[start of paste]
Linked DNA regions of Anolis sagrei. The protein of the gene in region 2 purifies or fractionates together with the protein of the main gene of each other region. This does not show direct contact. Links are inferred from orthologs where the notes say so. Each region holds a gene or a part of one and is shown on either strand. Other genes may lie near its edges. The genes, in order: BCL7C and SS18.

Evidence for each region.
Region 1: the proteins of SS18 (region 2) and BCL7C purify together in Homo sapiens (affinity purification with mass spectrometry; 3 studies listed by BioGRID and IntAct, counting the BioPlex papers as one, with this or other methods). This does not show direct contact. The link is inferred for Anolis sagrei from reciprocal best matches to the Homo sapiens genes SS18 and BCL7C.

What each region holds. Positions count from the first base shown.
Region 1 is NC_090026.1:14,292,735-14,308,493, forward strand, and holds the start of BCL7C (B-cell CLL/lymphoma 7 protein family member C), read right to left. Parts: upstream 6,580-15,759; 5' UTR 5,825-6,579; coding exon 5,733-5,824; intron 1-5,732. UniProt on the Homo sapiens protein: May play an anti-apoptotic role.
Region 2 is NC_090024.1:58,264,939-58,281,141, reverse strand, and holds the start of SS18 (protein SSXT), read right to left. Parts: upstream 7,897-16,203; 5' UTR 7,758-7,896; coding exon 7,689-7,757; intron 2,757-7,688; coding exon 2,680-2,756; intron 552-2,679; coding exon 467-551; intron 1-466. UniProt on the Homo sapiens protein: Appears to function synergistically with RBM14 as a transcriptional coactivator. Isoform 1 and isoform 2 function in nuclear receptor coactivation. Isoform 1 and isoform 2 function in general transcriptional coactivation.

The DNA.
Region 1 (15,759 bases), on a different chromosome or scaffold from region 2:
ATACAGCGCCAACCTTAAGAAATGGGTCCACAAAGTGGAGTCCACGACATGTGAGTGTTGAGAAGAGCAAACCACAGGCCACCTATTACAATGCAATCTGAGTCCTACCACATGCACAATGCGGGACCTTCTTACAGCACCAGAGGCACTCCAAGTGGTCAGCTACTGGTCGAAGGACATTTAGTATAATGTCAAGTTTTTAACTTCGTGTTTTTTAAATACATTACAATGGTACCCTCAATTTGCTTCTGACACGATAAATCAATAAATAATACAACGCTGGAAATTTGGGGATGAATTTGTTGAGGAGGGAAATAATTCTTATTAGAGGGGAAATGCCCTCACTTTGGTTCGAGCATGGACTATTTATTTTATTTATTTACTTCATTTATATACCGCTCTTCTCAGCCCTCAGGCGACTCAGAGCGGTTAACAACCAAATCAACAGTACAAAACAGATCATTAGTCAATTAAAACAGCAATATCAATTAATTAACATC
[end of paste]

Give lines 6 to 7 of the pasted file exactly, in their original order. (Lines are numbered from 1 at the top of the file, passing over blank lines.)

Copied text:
Region 2 is NC_090024.1:58,264,939-58,281,141, reverse strand, and holds the start of SS18 (protein SSXT), read right to left. Parts: upstream 7,897-16,203; 5' UTR 7,758-7,896; coding exon 7,689-7,757; intron 2,757-7,688; coding exon 2,680-2,756; intron 552-2,679; coding exon 467-551; intron 1-466. UniProt on the Homo sapiens protein: Appears to function synergistically with RBM14 as a transcriptional coactivator. Isoform 1 and isoform 2 function in nuclear receptor coactivation. Isoform 1 and isoform 2 function in general transcriptional coactivation.

The DNA.